We used 2 cups of her Starter in our Main Dough.  The curious thing about this bread is that, in addition to the starter, it calls for vinegar and baking soda.  This dough didn't seem to want to rise at all in the proofer.  But once it went into the oven, the spring was substantial.  Too much, in fact.  Chef warned us that this would happen, due to the baking soda.

The loaf on the left was brushed with an eggwhite wash; the loaf on the right was brushed with water -- both prior to baking.  You can see where the wash ends, and how much it rose, from the bottom of the tray.  Like it wanted to lift off like a rocket.

Lavender Brioche

This is a very enriched dough.  As Chef Stephanie put it, "not the healthiest loaf, but you will die happy.  This is decadent."

The lavender is infused in the milk ahead of time (again, Chef came prepared, and we all used her lavender-infused milk).  The lavender gets sifted out.  It just imparts a mild flavour and scent to the milk, most of which is lost, frankly, when you go to eat it.  But the idea of infusing the fluid that hydrates your bread (be it water or milk or juice) with herbs really got our imaginations going.  What if we infused it with cinnamon?  Cardomon?  Ginger?  What other taste could we "infuse" into our bread via the hydration?  Clearly, there is an infinite room for experimentation here.  But again, just how much do you actually taste in the final product?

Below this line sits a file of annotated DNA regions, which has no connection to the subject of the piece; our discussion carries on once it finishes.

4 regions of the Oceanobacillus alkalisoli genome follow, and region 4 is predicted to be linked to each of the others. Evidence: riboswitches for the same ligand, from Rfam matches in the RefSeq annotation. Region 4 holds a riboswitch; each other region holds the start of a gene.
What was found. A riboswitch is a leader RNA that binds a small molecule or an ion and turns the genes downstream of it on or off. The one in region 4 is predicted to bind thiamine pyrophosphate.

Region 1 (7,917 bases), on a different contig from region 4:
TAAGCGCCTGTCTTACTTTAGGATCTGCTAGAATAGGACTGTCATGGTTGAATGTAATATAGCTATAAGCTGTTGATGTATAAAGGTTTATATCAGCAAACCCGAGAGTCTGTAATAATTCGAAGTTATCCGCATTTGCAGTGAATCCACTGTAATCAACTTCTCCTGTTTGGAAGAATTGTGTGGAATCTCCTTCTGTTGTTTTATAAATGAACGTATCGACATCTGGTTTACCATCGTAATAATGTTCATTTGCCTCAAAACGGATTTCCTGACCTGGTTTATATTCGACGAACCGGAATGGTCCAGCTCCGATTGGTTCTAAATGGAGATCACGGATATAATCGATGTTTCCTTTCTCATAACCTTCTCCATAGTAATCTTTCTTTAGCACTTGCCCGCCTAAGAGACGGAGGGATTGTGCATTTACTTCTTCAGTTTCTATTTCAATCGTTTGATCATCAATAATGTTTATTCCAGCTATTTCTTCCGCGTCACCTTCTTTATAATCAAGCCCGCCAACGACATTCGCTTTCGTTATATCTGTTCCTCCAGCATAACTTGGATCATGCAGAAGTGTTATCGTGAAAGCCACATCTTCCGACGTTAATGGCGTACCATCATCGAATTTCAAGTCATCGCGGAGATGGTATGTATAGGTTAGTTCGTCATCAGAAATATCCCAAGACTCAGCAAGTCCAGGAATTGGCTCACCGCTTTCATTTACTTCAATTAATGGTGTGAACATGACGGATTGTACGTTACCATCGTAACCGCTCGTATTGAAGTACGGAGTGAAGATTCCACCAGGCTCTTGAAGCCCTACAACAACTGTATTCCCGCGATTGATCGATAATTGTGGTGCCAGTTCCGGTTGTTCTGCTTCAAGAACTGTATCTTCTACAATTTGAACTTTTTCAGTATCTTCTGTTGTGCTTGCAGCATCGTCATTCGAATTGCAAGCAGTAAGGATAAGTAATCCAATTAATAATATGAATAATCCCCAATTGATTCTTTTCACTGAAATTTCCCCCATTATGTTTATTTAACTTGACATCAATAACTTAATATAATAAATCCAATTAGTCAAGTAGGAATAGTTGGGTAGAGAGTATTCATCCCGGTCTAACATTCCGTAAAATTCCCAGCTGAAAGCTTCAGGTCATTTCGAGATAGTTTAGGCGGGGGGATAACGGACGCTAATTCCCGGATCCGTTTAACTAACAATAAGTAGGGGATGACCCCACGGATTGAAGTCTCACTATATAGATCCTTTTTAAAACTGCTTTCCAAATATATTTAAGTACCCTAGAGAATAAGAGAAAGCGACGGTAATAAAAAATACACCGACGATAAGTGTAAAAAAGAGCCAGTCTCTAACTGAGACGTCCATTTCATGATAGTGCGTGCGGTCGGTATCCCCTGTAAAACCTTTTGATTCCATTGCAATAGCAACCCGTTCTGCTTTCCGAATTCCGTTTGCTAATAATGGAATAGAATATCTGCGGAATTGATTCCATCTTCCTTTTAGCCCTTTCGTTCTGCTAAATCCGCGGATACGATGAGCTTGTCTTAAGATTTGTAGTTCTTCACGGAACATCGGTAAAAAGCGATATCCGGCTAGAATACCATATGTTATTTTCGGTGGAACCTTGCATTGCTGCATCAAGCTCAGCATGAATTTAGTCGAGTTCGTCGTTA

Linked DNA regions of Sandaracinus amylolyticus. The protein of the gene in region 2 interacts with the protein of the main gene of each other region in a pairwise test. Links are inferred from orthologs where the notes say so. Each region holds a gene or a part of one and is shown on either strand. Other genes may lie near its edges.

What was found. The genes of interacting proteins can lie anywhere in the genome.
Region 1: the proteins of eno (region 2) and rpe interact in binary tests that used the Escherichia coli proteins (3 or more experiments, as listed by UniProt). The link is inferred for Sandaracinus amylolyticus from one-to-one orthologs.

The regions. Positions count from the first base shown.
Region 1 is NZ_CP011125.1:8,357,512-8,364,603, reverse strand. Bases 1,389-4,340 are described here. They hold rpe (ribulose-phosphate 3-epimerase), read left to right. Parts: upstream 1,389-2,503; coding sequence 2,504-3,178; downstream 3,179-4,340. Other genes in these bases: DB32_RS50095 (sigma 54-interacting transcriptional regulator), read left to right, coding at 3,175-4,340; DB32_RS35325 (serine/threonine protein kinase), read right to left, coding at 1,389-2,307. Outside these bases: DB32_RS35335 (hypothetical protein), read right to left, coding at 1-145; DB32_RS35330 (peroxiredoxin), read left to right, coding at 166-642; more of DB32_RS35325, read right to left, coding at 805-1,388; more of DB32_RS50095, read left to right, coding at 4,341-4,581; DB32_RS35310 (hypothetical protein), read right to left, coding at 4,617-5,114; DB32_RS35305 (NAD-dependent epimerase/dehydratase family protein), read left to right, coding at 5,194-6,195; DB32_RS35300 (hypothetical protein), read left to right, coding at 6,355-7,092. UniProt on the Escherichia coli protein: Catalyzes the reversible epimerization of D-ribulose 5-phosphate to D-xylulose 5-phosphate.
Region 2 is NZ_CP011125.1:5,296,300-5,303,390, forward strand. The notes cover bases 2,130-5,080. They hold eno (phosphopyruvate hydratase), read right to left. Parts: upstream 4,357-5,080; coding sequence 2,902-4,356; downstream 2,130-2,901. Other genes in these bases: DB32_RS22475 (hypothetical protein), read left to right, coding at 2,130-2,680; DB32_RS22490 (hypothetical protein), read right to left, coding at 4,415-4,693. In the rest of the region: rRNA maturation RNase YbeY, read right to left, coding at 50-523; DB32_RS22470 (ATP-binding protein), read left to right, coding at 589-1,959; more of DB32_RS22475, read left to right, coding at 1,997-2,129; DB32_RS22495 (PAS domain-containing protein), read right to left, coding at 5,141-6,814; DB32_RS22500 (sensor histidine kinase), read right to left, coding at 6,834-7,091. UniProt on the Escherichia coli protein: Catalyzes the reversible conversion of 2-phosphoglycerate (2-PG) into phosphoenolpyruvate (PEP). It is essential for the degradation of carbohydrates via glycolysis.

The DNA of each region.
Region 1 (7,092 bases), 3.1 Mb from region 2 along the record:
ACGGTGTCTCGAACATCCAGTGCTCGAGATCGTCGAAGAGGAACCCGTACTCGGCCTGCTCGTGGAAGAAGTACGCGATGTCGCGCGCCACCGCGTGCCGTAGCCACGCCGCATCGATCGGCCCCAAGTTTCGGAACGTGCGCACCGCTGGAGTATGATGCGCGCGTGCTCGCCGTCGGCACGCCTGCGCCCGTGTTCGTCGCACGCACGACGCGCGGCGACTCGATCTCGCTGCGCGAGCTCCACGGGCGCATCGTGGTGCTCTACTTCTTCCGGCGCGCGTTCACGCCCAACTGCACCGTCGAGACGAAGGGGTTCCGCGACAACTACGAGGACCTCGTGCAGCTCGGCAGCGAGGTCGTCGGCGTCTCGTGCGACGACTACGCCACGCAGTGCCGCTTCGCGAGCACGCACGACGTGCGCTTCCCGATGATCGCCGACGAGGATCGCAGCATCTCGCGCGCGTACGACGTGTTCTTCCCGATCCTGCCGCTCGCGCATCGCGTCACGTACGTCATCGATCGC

We ate a couple of the brioche buns that we put on the fluted tins, and felt that despite all the enrichment, it still needed something.  "Surely not more butter," I said.  "There is a ton of butter in it already."  Luckily, my wife had brought some trail mix with her, and she tossed that in some of the dough.  The raisins and nuts complemented this nicely.  She was already thinking of using this dough for an Easter loaf.

Lavender gets sifted out

I think we had a double batch of the brioche for some reason

Honey Oat Bread (but made with Molasses)